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Courtroom artist's rendering of Zacarias Moussaoui testifying at his sentencing trial on March 27 (epa)
A U.S. federal jury ruled on April 3) that Zacarias Moussaoui is eligible to face the death penalty when he is sentenced. Moussaoui is the only person to be tried in a U.S. court in connection with the September 11, 2001, attacks on New York and Washington. Earlier in his trial, the French citizen of Moroccan descent admitted that he had prior knowledge of the airplane attacks and hid that information from investigators.
PRAGUE, April 4, 2006 (RFE/RL) -- On September 11, 2001, Zacarias Moussaoui was in a U.S. jail, having been arrested three weeks earlier on immigration-violation charges.
Prosecutors argued that even though he did not take part in the attacks, Moussaoui deserved the death penalty because he was aware of the terrorists' plan to crash planes into the World Trade Center and Pentagon but did not tell investigators, thus ensuring the deaths of over 3,000 people.
On April 3, a federal jury in Alexandria, Virginia, agreed. "By this verdict, the jury has found that death is a possible sentence in this case," Edward Adams, a U.S. district court public information officer, informed reporters.
The jury ruled Moussaoui eligible for the death penalty because his actions led directly to at least one death on September 11.
Moussaoui reacted to the verdict announcement by cursing the court, shouting, "You'll never get my blood, God curse you all."
Earlier in his trial, Moussaoui claimed that if he had not been jailed, he would have been flying a fifth airplane and planned to crash it into the White House -- on the orders of Al-Qaeda mastermind Osama bin Laden.
The trial now moves to its sentencing phase, during which the jury of nine men and three women will decide whether Moussaoui should in fact be put to death. The only uncomfortable question that hangs over the proceedings is whether Moussaoui is a credible witness.
Chris Bellamy, of Britain's Cranfield University, says Moussaoui's court testimony, in which he linked himself to bin Laden, was significant. But doubts about the defendant's truthfulness remain.
"This is a breakthrough because bin Laden's presence and whereabouts have always been extremely shadowy," Bellamy says. "So for somebody actually to say in court, 'Yes, I had direct orders from him,' is unusual. Whether that is true or not, I'm not aware."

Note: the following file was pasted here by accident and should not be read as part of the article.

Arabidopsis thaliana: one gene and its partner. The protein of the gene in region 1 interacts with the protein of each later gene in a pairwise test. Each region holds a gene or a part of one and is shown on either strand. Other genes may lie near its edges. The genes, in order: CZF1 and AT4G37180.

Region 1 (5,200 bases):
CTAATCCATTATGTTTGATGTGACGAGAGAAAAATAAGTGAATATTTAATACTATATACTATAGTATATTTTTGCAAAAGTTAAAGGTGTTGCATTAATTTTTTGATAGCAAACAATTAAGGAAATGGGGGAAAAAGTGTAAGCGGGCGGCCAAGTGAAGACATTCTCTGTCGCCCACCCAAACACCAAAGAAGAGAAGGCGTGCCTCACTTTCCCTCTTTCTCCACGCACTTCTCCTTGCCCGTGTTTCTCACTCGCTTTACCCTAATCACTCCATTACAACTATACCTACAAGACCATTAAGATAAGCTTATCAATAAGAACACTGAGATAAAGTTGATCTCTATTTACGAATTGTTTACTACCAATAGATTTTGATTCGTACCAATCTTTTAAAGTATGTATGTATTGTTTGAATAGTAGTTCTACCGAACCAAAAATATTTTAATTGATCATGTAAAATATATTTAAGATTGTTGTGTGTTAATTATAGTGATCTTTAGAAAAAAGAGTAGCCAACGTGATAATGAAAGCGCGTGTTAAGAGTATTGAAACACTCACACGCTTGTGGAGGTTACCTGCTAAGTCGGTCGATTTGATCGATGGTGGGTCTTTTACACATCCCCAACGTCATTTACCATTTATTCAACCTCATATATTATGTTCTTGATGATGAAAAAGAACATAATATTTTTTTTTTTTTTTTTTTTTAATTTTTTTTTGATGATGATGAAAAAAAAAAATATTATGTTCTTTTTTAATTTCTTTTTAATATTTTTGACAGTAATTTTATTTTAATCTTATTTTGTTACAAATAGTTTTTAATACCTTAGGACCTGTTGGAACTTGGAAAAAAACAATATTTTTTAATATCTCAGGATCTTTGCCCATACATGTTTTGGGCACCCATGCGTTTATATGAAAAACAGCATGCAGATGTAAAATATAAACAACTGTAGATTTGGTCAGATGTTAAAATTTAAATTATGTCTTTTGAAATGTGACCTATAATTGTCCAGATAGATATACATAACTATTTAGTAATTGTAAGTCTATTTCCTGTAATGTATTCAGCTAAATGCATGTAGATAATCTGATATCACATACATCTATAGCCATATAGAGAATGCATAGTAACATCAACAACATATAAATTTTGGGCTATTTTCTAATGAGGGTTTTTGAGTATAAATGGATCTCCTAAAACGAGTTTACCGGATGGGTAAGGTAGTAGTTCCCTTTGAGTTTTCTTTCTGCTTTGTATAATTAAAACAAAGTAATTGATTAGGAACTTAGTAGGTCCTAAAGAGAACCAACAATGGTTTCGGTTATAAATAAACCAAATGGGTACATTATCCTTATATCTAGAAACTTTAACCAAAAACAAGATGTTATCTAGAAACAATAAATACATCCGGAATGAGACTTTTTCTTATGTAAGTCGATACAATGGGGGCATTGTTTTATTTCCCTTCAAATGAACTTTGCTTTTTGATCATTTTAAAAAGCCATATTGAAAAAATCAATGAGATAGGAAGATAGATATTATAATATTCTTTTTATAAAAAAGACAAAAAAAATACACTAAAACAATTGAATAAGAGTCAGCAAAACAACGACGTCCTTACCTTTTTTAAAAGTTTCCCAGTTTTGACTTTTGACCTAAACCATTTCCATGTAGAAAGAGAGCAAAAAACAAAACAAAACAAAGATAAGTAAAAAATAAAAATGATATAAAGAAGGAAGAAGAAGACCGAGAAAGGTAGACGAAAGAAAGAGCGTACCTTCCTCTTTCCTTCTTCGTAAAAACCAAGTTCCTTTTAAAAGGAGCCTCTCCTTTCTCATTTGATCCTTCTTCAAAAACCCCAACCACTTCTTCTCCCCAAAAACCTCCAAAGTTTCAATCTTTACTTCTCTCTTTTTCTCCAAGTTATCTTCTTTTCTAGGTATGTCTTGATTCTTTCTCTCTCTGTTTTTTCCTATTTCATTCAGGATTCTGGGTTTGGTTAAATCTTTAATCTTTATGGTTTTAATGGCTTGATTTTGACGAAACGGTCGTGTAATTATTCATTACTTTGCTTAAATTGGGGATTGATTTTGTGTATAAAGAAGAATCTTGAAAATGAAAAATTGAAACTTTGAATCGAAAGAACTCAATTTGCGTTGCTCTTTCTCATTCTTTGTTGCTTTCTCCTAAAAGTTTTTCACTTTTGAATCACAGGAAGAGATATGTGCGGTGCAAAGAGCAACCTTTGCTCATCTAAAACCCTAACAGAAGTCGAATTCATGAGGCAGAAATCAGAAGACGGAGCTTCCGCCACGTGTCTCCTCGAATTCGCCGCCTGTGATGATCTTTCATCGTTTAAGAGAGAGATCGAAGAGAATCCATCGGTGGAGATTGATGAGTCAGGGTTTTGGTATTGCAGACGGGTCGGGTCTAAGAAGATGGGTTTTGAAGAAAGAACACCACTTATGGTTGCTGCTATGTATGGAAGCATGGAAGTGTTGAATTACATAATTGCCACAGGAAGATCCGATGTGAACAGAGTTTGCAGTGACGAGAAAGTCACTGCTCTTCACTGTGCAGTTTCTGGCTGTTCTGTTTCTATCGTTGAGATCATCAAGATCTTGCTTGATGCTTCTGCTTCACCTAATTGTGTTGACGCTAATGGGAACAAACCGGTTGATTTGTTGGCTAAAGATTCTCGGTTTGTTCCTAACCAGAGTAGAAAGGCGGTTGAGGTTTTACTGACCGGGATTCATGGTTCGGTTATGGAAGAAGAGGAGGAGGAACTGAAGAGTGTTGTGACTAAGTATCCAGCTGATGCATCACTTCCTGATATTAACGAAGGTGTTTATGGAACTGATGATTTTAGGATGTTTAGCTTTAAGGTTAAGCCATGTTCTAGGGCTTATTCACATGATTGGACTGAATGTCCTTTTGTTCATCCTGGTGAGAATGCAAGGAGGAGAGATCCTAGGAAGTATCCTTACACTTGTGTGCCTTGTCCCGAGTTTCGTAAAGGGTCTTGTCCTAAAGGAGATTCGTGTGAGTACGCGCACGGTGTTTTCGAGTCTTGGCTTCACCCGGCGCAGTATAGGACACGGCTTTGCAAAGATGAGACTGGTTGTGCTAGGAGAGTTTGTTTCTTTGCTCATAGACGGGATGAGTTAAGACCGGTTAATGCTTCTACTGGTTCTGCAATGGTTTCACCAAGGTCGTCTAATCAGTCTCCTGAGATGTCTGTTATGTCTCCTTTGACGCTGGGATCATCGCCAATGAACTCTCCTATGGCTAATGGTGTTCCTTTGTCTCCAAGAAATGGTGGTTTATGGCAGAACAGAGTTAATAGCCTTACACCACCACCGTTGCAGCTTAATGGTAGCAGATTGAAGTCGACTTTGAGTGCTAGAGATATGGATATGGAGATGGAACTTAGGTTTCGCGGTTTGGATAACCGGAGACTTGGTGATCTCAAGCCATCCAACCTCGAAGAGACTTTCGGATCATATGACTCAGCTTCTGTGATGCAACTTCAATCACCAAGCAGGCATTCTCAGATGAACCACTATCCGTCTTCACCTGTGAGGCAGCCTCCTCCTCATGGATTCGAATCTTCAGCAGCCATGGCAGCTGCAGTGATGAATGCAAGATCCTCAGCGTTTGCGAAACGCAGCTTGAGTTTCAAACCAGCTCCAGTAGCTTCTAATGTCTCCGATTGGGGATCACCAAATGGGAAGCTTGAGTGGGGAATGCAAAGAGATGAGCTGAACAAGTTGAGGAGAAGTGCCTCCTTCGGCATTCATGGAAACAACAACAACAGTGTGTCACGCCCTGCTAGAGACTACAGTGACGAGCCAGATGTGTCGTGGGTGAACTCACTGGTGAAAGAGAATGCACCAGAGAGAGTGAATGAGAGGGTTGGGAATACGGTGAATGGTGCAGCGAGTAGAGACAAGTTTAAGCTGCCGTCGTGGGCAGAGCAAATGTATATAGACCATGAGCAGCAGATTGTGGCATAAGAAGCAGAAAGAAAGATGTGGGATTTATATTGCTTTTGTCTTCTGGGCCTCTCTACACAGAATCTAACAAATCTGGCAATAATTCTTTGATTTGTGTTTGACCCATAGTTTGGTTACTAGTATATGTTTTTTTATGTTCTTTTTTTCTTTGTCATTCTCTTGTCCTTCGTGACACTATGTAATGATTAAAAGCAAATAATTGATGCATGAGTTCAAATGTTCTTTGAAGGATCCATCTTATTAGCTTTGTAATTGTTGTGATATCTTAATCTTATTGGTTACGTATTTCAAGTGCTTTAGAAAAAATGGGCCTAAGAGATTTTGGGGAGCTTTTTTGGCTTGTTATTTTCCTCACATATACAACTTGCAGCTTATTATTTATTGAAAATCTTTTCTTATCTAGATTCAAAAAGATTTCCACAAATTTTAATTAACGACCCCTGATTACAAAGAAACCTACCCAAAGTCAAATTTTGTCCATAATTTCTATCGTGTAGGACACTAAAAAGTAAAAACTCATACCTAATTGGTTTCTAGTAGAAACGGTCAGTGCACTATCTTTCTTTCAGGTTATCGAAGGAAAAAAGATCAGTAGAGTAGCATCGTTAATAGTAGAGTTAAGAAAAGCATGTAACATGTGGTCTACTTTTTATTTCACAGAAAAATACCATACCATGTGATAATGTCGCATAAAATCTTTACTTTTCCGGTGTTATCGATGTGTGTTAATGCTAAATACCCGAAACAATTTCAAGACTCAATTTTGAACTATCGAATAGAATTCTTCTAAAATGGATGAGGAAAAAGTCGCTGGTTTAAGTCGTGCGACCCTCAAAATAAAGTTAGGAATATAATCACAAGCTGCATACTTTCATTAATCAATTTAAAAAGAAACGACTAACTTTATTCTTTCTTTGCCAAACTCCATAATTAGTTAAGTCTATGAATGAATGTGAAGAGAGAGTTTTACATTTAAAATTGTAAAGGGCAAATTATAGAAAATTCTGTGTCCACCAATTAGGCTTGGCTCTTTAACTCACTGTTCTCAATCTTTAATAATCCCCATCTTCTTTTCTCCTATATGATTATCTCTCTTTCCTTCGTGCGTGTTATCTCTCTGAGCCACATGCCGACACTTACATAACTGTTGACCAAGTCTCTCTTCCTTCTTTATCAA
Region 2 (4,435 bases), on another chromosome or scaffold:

That is a point taken up by Magnus Ranstorp, a terrorism expert at Sweden's National Defense College, who questions what prompted Moussaoui to make his admission.
"I'm not sure at what sort of face value you can take an admission like this, unless there has been a deal," he says. "You can see that there may have been a deal done in terms of reducing the possibility of a death sentence. Why otherwise would someone admit to this?"
A desire to be a martyr or mental illness are two other possibilities being floated by commentators.
Successfully Trying Terrorists
Regardless of the motives, Bellamy says Moussaoui's court performance proves that open trials can be effective in terrorism cases, giving even more justification to those who say the U.S. detention facility at Guantanamo Bay, Cuba, should be closed and its detainees judged by civil courts.
"This case, I think, shows that to try somebody in an open court may give you precisely the result that you want, which is that the person effectively admits to complicity and to taking part in a plot and to getting orders from the big boss," Bellamy says. "I firmly believe myself that secret trials and detention without trial are quite unacceptable in a democratic society with the rule of law and that if we do continue to conduct ourselves in that way, we are essentially doing what the terrorists want. Because one of the classic aims of terrorism is and has always been to provoke repression."
Moussaoui, for his part, said he believed his fate was "in God's hands."